High expression of PDIA4 promotes malignant cell behavior and predicts reduced survival in cervical cancer
- Feng Xing
- Zhijiao Song
- Zhongping Cheng
Affiliations: Department of Obstetrics and Gynecology, Shanghai Tenth People's Hospital, School of Clinical Medicine of Nanjing Medical University, Shanghai 200072, P.R. China, Department of Obstetrics and Gynecology, Zhabei Central Hospital of Jing'an, Shanghai 200070, P.R. China
- Published online on: September 8, 2022 https://doi.org/10.3892/or.2022.8399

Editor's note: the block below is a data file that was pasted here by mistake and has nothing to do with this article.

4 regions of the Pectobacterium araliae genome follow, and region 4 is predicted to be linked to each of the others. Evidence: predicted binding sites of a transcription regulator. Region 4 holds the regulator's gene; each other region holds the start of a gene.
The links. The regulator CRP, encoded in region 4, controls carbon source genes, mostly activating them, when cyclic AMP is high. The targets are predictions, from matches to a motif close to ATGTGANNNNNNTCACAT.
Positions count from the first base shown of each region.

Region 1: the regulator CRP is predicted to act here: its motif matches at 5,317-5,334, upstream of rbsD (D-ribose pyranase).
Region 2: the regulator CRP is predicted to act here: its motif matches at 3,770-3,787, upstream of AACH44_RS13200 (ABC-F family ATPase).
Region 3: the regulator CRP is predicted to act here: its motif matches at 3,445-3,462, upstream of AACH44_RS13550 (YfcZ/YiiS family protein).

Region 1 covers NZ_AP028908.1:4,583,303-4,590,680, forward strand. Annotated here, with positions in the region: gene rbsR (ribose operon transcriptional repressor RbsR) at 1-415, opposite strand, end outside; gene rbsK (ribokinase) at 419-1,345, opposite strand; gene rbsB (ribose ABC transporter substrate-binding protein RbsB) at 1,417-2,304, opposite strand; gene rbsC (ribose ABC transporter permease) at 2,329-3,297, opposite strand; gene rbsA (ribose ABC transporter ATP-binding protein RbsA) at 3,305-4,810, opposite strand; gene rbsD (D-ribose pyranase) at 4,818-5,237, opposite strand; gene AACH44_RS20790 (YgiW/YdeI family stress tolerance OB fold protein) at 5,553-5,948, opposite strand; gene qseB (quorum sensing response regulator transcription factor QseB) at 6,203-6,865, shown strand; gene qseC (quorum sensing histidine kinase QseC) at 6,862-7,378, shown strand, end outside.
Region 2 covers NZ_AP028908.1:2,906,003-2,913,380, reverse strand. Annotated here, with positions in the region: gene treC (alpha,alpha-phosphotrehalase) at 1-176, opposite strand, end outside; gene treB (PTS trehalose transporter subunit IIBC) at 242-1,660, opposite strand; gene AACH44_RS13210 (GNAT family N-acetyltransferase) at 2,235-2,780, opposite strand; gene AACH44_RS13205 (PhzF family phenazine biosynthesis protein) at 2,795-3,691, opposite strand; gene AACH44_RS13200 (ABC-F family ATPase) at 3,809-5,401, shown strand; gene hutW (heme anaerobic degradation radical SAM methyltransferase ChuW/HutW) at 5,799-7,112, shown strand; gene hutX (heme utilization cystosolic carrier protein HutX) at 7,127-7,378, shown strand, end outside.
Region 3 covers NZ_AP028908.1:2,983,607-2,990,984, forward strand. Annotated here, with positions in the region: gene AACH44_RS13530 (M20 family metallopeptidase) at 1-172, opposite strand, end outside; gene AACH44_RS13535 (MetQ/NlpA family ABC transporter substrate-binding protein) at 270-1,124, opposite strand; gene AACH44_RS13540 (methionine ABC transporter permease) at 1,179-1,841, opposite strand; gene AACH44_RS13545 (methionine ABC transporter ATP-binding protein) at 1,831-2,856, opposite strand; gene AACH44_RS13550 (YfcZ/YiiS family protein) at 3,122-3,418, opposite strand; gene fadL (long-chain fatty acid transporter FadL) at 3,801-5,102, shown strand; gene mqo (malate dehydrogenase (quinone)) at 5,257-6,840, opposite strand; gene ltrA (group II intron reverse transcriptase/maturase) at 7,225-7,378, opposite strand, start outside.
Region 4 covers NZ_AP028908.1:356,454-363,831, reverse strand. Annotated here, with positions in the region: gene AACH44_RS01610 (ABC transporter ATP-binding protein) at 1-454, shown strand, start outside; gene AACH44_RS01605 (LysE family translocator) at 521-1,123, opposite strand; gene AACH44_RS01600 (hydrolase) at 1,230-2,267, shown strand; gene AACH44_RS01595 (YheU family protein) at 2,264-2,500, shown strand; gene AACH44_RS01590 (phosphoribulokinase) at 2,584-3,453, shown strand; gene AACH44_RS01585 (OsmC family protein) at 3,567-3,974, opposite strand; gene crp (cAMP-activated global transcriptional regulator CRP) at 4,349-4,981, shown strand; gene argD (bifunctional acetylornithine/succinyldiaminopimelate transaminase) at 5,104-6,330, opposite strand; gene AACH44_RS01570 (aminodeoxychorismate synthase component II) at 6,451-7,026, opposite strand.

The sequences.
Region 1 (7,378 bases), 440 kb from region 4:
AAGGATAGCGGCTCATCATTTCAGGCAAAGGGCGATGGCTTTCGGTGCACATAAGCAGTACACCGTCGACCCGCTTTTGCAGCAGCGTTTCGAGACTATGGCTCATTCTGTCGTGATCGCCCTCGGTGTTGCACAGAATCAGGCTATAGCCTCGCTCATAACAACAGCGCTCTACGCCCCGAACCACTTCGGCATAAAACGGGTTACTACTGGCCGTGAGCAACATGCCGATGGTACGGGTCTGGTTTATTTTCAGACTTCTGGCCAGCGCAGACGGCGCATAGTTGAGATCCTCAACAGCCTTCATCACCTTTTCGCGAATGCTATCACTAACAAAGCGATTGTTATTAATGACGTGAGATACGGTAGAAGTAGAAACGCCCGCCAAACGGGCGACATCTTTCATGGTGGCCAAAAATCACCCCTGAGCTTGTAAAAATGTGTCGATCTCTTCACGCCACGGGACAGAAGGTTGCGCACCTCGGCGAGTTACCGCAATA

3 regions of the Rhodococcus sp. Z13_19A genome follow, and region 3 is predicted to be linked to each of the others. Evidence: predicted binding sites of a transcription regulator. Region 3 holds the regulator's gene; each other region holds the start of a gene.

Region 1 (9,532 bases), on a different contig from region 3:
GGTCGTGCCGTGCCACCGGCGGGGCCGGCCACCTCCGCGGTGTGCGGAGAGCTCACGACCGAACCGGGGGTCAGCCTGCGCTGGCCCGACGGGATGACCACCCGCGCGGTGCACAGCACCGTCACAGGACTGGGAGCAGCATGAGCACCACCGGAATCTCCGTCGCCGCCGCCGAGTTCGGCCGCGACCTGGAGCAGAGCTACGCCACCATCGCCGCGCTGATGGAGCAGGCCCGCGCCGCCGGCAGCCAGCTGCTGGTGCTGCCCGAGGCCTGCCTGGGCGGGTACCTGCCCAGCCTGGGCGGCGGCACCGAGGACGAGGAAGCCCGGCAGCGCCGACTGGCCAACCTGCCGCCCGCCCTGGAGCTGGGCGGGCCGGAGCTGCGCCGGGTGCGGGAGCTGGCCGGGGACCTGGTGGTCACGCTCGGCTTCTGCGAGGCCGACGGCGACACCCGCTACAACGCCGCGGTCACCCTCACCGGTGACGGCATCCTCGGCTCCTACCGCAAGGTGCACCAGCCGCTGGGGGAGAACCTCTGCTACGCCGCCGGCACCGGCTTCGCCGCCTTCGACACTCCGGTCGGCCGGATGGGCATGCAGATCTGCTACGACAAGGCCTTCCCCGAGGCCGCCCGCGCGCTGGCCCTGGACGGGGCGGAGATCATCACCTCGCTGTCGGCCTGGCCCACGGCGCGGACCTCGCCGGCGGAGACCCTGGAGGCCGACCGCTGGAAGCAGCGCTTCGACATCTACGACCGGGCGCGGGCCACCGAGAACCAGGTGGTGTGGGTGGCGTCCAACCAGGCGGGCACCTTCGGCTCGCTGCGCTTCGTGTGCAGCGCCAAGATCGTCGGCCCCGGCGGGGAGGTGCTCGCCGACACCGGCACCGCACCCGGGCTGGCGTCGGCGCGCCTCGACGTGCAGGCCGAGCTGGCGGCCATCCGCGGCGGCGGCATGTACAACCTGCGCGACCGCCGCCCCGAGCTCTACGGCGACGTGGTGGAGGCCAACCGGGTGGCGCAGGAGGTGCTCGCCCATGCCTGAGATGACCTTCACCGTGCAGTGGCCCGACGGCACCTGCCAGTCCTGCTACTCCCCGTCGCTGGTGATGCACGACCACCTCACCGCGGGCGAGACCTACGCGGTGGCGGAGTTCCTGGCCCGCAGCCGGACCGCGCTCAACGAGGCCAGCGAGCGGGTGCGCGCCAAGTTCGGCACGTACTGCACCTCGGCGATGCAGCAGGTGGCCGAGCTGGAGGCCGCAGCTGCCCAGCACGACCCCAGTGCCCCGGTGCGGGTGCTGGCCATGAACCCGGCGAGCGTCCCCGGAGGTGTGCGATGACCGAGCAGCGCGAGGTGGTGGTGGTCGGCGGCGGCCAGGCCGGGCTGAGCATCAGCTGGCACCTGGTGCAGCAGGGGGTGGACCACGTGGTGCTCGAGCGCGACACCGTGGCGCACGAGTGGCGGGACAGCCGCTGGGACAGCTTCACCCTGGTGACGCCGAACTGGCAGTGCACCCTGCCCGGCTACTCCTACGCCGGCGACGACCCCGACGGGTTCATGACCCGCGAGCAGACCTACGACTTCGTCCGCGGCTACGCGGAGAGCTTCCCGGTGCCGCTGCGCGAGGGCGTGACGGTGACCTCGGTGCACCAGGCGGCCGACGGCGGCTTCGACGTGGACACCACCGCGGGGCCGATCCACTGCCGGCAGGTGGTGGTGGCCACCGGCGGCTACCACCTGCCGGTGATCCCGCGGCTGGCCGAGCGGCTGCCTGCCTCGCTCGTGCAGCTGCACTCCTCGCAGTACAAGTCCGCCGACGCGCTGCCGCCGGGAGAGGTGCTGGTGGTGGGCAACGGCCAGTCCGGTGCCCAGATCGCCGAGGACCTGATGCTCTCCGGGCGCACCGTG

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The protein disulfide isomerase (PDI) gene family plays important roles in the maintenance of several cellular functions. Previous studies have showed that protein disulfide isomerase family A member 4 (PDIA4) is aberrantly expressed in several types of cancer, and correlates with prognosis of patients. However, the role of PDIA4 in cervical cancer remains unclear. In the present study, the expression pattern of PDIA4 from both public database and immunohistochemical analysis in cervical samples was analyzed. Cell Counting Kit‑8 and Transwell assays were performed to determine the effect of PDIA4 on cervical cancer cell proliferation and migration. Gene set enrichment analysis (GSEA) was used to provide the associated enriched pathways of PDIA4 in regulating cervical tumorigenesis. It was observed that mRNA expression and protein level of PDIA4 were upregulated in cervical cancer tissues. High expression of PDIA4 was significantly associated with poor overall survival (P=0.0095) and relapse‑free survival (P=0.0019) in The Cancer Genome Atlas cohort. Knockdown of PDIA4 inhibited cervical cancer cell proliferation and migration. Moreover, PDIA4 affected the expression of proliferation‑related molecules (cyclin D1 and PCNA) and migration‑related molecules (E‑cadherin and Vimentin). Additionally, GSEA revealed that PDIA4 was significantly associated with gene signatures involving glycan biosynthesis, glycosaminoglycan degradation and protein export. In conclusion, the present findings highlighted the importance of PDIA4 in cervical oncogenesis, and suggested that targeting PDIA4 may be a potential therapeutic application for cervical cancer.